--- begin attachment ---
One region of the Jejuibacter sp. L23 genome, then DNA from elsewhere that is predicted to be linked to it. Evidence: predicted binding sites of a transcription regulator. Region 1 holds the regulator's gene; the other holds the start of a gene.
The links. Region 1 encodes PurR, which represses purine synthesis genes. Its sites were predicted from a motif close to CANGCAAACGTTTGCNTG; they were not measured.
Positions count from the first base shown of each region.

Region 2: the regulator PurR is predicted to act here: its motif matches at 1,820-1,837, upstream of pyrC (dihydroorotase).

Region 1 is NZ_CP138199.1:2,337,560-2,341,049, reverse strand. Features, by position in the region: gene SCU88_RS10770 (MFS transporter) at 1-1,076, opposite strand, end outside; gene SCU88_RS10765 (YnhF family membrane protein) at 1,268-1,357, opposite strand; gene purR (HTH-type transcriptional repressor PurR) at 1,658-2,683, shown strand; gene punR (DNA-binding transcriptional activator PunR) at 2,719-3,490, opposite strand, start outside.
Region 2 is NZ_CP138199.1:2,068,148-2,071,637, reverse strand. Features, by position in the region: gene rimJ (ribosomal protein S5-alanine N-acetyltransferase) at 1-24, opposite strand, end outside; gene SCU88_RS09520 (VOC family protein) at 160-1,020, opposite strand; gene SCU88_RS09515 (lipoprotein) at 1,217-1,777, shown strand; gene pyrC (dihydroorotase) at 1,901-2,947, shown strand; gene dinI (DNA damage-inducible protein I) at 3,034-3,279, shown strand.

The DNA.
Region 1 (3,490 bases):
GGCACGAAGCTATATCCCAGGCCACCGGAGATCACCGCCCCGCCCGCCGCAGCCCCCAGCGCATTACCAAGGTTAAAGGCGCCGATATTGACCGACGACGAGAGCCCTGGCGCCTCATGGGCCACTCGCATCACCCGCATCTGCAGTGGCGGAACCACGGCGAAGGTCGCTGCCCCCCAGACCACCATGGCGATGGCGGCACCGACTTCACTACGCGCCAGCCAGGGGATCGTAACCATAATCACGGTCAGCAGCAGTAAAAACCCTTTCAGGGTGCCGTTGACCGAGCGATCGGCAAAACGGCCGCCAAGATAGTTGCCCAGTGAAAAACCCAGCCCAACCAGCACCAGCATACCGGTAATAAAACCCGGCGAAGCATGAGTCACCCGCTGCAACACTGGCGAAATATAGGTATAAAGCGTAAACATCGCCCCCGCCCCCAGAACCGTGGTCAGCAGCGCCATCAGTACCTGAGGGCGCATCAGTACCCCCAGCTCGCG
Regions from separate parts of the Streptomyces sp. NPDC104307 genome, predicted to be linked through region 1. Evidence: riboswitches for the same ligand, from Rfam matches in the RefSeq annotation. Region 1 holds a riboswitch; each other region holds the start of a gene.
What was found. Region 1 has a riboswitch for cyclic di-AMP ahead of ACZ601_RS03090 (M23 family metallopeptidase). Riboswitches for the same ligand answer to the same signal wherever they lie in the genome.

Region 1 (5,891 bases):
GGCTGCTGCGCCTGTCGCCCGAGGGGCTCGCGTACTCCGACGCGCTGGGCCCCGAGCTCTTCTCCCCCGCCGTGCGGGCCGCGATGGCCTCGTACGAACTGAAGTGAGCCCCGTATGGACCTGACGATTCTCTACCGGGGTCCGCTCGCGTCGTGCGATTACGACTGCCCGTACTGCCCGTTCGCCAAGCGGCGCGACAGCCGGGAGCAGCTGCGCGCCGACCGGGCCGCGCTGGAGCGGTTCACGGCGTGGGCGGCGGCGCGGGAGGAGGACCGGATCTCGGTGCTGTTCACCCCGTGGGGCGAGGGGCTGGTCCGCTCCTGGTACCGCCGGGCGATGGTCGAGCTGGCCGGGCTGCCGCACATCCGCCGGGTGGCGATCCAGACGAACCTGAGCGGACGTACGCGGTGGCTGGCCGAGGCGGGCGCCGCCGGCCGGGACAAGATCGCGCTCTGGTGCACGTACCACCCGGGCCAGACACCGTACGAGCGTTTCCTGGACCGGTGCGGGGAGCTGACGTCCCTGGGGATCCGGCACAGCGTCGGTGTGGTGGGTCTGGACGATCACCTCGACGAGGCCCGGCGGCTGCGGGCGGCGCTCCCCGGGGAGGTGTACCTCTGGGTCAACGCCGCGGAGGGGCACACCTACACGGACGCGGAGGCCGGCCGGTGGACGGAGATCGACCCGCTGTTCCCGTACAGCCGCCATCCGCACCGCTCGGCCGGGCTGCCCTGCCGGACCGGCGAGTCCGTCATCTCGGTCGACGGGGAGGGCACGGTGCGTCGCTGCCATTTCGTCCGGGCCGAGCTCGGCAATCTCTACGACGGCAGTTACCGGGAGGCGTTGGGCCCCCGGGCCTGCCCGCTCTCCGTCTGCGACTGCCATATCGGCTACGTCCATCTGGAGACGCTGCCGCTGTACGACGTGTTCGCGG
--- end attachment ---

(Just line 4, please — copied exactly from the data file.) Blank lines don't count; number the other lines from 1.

Region 2: the regulator PurR is predicted to act here: its motif matches at 1,820-1,837, upstream of pyrC (dihydroorotase).